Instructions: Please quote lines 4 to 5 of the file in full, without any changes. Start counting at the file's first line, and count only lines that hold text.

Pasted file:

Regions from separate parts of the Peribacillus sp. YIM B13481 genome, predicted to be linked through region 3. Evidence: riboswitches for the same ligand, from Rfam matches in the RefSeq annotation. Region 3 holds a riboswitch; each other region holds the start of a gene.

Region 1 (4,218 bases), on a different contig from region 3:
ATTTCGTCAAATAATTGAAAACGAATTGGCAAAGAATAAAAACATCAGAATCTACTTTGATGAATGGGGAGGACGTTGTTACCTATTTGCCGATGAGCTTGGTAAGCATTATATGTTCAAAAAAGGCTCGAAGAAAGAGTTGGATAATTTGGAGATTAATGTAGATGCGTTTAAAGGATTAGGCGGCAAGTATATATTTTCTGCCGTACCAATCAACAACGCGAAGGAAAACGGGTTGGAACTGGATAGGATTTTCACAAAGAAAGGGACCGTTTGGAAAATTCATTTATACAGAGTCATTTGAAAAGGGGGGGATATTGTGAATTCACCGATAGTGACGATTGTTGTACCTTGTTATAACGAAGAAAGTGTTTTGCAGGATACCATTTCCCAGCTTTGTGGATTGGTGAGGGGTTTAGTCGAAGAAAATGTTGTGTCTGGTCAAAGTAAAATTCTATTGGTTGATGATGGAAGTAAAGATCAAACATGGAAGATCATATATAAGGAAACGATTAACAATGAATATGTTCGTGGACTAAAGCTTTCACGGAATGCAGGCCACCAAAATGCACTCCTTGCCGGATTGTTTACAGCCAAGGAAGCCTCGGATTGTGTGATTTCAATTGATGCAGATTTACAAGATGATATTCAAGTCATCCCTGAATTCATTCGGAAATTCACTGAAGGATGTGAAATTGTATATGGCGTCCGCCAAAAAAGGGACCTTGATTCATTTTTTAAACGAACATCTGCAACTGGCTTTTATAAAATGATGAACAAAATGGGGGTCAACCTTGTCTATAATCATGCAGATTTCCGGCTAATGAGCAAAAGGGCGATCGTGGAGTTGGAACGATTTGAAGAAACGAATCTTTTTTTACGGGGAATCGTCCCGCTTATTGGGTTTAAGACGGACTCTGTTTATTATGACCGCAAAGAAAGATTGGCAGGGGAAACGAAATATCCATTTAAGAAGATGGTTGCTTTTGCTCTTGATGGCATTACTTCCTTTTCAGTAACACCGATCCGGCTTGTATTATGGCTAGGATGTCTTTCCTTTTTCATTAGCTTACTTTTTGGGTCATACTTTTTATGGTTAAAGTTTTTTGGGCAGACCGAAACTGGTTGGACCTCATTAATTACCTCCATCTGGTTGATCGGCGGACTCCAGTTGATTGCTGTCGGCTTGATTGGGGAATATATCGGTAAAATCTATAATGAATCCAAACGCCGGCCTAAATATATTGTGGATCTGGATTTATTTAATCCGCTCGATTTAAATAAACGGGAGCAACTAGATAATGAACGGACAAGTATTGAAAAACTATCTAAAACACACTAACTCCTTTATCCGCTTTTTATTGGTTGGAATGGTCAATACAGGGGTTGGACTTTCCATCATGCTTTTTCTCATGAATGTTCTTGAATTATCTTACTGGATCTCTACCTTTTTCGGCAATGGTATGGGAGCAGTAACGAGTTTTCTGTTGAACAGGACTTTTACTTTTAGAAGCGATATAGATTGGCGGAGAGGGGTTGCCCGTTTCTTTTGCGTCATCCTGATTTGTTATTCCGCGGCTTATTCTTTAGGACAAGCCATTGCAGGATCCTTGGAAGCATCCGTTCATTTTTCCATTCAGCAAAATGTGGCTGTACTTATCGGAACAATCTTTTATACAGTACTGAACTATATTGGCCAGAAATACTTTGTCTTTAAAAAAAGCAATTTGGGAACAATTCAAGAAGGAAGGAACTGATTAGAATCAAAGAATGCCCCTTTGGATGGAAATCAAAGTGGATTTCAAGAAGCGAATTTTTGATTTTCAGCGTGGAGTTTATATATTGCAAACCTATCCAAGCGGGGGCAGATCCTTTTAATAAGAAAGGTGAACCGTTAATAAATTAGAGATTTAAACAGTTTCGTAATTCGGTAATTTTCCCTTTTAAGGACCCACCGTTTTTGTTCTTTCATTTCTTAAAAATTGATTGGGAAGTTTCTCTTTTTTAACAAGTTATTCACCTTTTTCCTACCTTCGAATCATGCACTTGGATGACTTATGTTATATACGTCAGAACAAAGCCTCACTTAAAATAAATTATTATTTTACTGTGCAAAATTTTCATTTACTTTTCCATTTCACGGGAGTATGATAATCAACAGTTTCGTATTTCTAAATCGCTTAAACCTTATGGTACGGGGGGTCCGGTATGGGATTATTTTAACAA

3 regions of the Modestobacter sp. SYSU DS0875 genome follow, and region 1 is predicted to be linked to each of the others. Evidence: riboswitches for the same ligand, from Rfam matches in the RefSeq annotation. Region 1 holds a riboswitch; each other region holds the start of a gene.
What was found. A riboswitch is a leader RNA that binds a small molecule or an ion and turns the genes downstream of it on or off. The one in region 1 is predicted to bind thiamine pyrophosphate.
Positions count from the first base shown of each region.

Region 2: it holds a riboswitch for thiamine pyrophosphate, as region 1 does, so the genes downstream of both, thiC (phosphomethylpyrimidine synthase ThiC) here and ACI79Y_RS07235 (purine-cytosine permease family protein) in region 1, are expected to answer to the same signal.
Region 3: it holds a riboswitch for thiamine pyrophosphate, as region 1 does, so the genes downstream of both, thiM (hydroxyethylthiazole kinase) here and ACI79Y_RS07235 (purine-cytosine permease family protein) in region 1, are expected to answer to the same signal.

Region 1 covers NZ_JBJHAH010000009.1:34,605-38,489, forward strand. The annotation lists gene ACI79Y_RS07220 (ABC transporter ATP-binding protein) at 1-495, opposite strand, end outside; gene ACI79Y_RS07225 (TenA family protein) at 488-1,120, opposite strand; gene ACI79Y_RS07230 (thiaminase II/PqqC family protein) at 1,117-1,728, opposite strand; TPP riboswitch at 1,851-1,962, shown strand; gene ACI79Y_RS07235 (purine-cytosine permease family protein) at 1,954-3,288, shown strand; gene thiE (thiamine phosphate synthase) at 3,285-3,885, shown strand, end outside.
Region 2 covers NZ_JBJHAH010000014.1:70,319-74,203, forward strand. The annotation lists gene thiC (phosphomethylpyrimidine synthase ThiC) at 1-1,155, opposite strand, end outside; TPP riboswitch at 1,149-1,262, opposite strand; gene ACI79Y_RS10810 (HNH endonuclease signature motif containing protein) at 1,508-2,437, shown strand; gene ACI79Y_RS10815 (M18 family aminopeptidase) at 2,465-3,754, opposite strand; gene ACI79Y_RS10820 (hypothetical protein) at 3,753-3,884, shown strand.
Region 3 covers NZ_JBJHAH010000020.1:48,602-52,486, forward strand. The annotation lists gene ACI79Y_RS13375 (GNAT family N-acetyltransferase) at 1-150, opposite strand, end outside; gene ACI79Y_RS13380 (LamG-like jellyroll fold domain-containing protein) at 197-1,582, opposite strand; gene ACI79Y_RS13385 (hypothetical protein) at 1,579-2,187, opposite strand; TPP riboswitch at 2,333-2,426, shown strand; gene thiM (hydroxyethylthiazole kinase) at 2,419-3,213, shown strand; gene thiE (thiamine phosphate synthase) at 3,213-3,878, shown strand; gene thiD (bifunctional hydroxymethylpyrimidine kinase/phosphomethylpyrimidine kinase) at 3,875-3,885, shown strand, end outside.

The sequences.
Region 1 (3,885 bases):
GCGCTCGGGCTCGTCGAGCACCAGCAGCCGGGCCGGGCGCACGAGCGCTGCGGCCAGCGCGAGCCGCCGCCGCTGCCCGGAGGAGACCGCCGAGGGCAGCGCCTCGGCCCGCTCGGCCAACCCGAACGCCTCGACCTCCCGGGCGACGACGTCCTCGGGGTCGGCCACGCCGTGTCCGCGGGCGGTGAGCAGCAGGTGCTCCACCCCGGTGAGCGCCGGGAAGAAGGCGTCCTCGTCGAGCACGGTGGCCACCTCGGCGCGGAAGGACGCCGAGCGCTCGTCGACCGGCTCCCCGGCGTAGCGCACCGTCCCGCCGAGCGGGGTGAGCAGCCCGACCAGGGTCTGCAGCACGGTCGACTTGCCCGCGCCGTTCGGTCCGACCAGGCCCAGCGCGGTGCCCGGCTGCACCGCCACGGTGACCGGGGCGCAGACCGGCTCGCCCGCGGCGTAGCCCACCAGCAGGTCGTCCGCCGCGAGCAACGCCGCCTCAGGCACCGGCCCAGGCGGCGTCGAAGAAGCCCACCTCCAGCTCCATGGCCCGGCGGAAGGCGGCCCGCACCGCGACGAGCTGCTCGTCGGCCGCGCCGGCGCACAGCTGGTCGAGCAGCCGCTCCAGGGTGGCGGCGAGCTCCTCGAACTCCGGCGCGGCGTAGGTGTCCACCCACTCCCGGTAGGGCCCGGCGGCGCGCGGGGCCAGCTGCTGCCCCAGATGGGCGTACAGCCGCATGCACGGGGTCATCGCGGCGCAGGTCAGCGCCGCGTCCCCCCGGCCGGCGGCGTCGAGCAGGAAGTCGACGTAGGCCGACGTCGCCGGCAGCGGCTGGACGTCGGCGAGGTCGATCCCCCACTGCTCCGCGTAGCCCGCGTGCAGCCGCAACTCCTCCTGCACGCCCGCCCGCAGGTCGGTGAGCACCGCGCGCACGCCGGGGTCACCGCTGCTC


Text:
3 regions of the Modestobacter sp. SYSU DS0875 genome follow, and region 1 is predicted to be linked to each of the others. Evidence: riboswitches for the same ligand, from Rfam matches in the RefSeq annotation. Region 1 holds a riboswitch; each other region holds the start of a gene.
What was found. A riboswitch is a leader RNA that binds a small molecule or an ion and turns the genes downstream of it on or off. The one in region 1 is predicted to bind thiamine pyrophosphate.